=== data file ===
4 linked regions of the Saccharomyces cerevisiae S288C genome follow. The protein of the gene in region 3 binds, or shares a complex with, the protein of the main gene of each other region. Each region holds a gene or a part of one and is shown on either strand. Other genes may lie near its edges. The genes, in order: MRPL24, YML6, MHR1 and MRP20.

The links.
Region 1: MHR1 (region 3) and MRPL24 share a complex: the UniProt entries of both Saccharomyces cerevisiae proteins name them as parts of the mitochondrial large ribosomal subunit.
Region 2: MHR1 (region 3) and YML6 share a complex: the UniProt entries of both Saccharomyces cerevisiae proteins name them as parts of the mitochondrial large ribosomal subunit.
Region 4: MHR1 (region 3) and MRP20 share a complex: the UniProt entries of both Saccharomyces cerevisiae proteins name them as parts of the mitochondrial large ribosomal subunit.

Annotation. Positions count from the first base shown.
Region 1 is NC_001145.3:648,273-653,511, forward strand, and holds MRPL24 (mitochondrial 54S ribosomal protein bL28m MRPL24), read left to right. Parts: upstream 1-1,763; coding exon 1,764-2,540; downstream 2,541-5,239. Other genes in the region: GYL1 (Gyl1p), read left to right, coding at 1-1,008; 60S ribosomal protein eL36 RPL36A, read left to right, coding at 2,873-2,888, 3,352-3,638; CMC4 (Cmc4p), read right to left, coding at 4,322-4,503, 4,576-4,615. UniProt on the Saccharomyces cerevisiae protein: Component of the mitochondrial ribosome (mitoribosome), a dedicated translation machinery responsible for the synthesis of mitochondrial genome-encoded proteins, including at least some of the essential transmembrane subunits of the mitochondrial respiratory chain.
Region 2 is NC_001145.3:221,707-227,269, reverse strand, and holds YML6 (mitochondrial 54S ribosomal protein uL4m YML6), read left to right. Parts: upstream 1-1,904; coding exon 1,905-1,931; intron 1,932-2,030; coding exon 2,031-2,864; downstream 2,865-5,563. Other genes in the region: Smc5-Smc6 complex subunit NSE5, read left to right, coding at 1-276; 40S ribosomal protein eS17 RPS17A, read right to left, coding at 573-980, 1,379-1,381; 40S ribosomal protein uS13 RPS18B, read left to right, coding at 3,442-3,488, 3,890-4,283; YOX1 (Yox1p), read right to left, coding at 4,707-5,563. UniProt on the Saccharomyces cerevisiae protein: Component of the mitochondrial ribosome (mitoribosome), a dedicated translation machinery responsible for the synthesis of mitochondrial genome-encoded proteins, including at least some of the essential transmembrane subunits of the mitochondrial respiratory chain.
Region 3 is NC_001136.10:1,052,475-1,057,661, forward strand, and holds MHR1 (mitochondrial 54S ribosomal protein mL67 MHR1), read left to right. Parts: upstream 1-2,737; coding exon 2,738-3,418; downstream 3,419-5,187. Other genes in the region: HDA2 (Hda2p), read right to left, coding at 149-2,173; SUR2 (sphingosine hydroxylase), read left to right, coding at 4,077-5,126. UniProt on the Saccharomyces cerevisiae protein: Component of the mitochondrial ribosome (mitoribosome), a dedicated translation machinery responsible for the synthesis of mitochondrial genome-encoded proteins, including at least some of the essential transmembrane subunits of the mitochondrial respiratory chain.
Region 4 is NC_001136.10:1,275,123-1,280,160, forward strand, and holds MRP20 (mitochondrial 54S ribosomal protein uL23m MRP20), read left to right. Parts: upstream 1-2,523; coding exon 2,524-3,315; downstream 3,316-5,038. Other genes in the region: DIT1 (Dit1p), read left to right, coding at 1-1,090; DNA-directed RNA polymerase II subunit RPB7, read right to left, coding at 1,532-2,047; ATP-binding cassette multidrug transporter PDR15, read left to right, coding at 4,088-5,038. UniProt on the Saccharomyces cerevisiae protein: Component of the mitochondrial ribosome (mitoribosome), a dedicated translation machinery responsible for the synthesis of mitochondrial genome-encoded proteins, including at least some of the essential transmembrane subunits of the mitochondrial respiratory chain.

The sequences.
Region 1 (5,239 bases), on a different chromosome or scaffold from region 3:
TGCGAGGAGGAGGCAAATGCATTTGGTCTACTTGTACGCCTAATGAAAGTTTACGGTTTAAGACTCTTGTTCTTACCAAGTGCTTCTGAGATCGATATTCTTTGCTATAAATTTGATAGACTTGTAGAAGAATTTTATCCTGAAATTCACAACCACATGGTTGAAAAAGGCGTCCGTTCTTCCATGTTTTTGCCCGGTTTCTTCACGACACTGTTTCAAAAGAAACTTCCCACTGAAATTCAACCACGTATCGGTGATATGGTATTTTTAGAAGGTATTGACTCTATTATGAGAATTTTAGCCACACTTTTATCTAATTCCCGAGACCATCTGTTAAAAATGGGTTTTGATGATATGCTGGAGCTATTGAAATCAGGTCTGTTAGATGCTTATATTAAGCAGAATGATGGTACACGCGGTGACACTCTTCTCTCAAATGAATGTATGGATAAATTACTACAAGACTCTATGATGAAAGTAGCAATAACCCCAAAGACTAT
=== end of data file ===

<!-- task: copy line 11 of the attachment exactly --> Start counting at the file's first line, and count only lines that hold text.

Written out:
The sequences.